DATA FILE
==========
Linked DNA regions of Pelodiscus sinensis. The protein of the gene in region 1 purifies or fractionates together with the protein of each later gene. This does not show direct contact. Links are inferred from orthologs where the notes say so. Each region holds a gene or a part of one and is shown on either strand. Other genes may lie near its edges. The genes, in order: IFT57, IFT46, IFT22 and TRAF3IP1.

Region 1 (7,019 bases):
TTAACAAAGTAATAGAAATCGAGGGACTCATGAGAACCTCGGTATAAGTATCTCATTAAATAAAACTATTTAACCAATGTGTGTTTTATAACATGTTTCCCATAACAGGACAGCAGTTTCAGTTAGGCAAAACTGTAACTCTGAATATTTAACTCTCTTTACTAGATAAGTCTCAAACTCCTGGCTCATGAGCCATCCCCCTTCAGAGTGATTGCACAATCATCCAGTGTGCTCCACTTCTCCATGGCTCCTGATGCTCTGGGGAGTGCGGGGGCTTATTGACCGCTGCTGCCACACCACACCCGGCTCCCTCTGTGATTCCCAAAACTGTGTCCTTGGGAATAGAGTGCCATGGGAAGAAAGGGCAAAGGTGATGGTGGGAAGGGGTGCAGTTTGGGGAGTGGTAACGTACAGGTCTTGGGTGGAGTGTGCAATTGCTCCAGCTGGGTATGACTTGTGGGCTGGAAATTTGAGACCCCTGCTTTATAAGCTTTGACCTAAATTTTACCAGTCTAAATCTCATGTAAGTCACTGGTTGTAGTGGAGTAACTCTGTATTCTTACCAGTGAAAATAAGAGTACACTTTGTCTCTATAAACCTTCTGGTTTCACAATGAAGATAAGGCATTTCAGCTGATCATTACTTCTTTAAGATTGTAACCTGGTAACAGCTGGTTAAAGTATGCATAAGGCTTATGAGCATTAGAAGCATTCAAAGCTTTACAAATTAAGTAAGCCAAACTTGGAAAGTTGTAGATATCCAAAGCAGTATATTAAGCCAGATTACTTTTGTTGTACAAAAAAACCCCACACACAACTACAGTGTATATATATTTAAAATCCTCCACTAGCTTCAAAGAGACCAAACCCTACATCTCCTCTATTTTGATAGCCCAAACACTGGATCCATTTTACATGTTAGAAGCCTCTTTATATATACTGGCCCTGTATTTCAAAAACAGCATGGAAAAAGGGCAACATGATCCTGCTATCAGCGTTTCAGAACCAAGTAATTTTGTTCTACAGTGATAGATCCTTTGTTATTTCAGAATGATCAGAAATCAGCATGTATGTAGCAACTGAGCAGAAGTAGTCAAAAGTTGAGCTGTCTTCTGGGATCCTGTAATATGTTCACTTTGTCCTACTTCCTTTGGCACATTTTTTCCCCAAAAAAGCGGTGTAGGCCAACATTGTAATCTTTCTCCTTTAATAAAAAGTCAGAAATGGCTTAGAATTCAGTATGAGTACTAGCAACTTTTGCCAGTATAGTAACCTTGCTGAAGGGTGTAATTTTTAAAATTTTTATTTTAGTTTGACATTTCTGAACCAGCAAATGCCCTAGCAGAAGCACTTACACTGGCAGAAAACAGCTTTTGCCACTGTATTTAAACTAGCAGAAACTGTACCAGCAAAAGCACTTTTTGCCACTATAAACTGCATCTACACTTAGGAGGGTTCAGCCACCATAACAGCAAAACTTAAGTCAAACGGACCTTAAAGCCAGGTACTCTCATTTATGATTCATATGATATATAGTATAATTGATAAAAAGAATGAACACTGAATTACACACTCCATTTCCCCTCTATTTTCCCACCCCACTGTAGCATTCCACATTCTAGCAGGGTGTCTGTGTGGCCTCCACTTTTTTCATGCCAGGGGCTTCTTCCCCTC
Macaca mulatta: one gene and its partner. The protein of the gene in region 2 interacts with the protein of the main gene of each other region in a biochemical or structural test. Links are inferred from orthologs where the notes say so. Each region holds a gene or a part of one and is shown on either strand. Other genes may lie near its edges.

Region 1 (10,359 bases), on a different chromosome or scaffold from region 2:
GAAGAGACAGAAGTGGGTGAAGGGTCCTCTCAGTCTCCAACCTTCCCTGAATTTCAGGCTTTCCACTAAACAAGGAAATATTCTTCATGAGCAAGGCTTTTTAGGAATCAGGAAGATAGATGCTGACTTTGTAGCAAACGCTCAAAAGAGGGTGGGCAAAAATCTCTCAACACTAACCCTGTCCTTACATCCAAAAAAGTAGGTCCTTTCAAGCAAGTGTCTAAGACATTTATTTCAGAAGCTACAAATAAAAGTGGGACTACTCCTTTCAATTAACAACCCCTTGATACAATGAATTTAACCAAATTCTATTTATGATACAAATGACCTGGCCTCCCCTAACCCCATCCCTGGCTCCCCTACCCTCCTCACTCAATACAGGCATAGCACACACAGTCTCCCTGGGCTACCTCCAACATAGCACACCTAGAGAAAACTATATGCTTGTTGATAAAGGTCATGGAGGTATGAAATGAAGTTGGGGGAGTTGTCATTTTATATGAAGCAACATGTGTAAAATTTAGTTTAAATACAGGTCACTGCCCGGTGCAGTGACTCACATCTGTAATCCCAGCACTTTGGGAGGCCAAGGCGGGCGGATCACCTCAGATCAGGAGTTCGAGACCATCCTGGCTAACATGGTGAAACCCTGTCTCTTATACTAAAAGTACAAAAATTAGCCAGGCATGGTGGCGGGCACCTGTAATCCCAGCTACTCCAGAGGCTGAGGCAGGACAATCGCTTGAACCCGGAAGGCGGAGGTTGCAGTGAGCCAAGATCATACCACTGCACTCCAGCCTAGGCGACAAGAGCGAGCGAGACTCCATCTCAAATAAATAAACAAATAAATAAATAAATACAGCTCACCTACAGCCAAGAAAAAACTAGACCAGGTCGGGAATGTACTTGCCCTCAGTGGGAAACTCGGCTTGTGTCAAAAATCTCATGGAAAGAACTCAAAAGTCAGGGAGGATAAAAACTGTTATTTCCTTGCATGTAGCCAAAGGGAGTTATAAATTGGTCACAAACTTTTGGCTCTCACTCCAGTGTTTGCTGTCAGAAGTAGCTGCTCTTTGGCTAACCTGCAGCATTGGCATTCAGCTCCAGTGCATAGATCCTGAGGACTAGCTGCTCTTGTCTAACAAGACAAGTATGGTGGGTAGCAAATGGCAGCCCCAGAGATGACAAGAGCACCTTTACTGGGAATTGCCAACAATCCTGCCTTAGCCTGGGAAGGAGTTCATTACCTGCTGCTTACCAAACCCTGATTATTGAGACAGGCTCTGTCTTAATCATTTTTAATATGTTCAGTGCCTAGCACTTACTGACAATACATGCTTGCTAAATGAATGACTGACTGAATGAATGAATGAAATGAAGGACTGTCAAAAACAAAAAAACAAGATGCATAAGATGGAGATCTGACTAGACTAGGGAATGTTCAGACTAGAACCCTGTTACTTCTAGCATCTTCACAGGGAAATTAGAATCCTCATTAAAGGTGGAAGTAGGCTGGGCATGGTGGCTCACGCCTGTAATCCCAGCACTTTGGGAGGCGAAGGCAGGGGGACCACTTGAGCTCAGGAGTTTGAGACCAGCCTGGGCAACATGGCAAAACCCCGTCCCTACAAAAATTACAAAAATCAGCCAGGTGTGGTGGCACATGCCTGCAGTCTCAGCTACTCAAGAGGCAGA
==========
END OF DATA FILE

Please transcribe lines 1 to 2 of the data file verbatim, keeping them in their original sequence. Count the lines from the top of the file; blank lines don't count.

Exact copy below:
Linked DNA regions of Pelodiscus sinensis. The protein of the gene in region 1 purifies or fractionates together with the protein of each later gene. This does not show direct contact. Links are inferred from orthologs where the notes say so. Each region holds a gene or a part of one and is shown on either strand. Other genes may lie near its edges. The genes, in order: IFT57, IFT46, IFT22 and TRAF3IP1.

Region 1 (7,019 bases):